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Licking Gone Too Far

it’s only natural that the tongue is one of the primary instruments by which dogs interact with their environment

New Delhi, October 22, 2019: When we ask, “Why do dogs lick people?” we must remember that they are practically licked into life. One of the first sensations that puppies feel, upon entering this strange world of ours, is the nurturing tongue of the mother who helped them. Mom uses her tongue to clear away baby’s nostrils, encouraging each puppy that emerges from her womb to breathe the sweet air and make use of tiny lungs. With such a greeting, it’s only natural that the tongue is one of the primary instruments by which dogs interact with their environment. Given this, we must expect the tongue, and its power of licking, to play at least some part in their interactions with people.

Dogs lick people for some reasons that we can safely interpret and likely for many reasons we will never understand, until that glorious day when dogs acquire the power of human speech. Anyway, it’s not much of a conundrum, really.The bottom line is that most of the time, dogs will lick their people as a sign of affection. “You are the sun and the moon,” their silky tongue would have you know. “And guess what? You taste good, too!” But much as barking can be, licking is also a multi-faceted tool that seems to play many roles in canine behavior and, consequently, tends towards many different interpretations.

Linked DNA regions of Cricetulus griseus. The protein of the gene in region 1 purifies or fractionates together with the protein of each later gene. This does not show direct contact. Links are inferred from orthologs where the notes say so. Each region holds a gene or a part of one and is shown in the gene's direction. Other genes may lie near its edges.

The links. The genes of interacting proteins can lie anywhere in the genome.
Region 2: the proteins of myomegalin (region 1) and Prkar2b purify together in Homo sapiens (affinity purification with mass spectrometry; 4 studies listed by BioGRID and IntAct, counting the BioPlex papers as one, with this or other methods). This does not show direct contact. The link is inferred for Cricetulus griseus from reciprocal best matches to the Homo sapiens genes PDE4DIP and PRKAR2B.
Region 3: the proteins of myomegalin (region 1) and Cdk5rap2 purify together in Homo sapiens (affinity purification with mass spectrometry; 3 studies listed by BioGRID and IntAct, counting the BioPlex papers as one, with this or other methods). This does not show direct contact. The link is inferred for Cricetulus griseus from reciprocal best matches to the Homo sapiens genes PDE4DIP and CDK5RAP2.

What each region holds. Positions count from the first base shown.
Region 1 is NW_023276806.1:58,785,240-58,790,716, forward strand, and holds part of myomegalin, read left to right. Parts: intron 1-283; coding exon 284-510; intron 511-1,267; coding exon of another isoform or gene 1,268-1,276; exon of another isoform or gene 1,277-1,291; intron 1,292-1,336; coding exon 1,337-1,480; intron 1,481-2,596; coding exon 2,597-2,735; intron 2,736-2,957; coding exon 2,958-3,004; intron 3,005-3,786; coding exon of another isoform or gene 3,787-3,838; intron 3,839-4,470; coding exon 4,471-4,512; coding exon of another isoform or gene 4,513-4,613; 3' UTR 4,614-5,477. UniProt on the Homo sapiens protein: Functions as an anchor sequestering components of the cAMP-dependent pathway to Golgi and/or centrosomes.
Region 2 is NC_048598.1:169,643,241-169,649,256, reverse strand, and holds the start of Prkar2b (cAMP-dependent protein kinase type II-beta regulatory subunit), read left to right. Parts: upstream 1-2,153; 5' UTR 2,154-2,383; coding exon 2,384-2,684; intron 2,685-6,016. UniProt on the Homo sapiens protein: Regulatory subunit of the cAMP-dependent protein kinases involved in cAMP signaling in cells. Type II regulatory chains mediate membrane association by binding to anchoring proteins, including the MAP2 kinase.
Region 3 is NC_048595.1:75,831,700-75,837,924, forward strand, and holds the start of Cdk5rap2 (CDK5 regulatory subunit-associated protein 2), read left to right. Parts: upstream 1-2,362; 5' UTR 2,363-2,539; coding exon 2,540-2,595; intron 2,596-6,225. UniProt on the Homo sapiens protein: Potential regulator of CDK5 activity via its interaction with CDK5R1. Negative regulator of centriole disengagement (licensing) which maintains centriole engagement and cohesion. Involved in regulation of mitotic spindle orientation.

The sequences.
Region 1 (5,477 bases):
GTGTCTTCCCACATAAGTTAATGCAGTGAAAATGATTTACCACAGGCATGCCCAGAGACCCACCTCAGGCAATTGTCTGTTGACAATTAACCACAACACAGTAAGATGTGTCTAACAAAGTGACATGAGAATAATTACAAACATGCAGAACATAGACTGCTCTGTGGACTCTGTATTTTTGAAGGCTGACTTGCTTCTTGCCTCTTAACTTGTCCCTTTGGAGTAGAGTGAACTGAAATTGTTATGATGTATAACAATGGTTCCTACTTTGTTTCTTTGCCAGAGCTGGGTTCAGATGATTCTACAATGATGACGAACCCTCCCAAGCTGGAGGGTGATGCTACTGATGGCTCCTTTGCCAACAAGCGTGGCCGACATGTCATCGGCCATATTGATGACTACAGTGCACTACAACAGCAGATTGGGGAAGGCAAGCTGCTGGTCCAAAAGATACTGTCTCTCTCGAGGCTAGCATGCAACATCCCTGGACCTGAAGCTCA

When you come home after a long day of work or for no apparent reason other than pure love, your dog will show you affection by licking your face. Canine attention-seeking behavior often incorporates the tongue. Dogs often lick you to get your attention or as a simple greeting. As in, “Hey, I’m here. I’m cute. Pet me.” Sure, there’s a good portion of endearment involved in every face lick, but a lot of time that’s not the only reason why your dog wants to give you a facial treatment.

In some cases, our dogs simply like how we taste. This especially applies to the period right after you’ve cooked food, as the pores in our skin tend to pick up a lot of smells and flavors from the cooked meals. There are also times where your dog might be grooming you. Believe it or not, even pups tend to get concerned with hygiene, and you – as the pack leader – have the priority here. Licking releases pleasurable endorphins, which gives dogs a feeling of comfort and pleasure — like the feeling people get when they are biting their nails — it relieves stress. If your dog’s licking is purely a sign of affection, one way to decrease this is to ignore the licking. Licking never gets attention. If your dog licks you, then you immediately stand up and walk into another room. You want to teach your dog that licking means the person will leave the room. When you pet your dog, if he starts to lick, the petting stops and you walk away. With repetition the licking will stop. Of course there are those times when licking may take on abnormal tones. Dogs who suffer certain types of obsessive-compulsive behaviors may manifest these as excessive licking. Typically, however, dogs affected by these behavioral disorders will turn to objects –– or more often, themselves –– by way of displaying their outsized penchant for licking. All dog owners observing this behavior are encouraged to seek out the assistance of a veterinarian or veterinary behaviorist for assistance. Many of these patients can be treated successfully so that their life might include more than what they might find at the end of their tongue.

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